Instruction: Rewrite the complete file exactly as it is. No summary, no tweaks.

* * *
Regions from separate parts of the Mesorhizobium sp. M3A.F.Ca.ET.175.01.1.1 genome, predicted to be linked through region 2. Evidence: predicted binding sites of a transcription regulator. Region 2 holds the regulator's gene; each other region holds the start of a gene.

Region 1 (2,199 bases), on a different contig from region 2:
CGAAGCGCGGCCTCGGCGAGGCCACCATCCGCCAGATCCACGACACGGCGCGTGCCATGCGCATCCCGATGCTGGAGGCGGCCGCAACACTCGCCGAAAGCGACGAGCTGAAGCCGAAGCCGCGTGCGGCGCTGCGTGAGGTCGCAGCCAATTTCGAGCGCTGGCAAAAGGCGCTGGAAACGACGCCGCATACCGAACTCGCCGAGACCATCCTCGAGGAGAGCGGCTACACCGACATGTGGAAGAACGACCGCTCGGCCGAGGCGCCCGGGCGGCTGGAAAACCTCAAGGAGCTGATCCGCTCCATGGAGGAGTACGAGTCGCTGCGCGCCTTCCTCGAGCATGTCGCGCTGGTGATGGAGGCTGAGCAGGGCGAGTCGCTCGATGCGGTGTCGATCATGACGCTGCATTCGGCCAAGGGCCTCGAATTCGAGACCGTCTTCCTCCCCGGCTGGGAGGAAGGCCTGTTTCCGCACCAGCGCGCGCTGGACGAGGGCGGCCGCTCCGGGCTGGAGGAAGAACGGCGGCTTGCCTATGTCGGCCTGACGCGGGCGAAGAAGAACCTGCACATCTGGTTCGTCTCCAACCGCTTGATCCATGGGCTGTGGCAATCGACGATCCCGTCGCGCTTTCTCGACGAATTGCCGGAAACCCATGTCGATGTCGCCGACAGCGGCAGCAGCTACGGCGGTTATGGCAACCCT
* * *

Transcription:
Regions from separate parts of the Mesorhizobium sp. M3A.F.Ca.ET.175.01.1.1 genome, predicted to be linked through region 2. Evidence: predicted binding sites of a transcription regulator. Region 2 holds the regulator's gene; each other region holds the start of a gene.

Region 1 (2,199 bases), on a different contig from region 2:
CGAAGCGCGGCCTCGGCGAGGCCACCATCCGCCAGATCCACGACACGGCGCGTGCCATGCGCATCCCGATGCTGGAGGCGGCCGCAACACTCGCCGAAAGCGACGAGCTGAAGCCGAAGCCGCGTGCGGCGCTGCGTGAGGTCGCAGCCAATTTCGAGCGCTGGCAAAAGGCGCTGGAAACGACGCCGCATACCGAACTCGCCGAGACCATCCTCGAGGAGAGCGGCTACACCGACATGTGGAAGAACGACCGCTCGGCCGAGGCGCCCGGGCGGCTGGAAAACCTCAAGGAGCTGATCCGCTCCATGGAGGAGTACGAGTCGCTGCGCGCCTTCCTCGAGCATGTCGCGCTGGTGATGGAGGCTGAGCAGGGCGAGTCGCTCGATGCGGTGTCGATCATGACGCTGCATTCGGCCAAGGGCCTCGAATTCGAGACCGTCTTCCTCCCCGGCTGGGAGGAAGGCCTGTTTCCGCACCAGCGCGCGCTGGACGAGGGCGGCCGCTCCGGGCTGGAGGAAGAACGGCGGCTTGCCTATGTCGGCCTGACGCGGGCGAAGAAGAACCTGCACATCTGGTTCGTCTCCAACCGCTTGATCCATGGGCTGTGGCAATCGACGATCCCGTCGCGCTTTCTCGACGAATTGCCGGAAACCCATGTCGATGTCGCCGACAGCGGCAGCAGCTACGGCGGTTATGGCAACCCT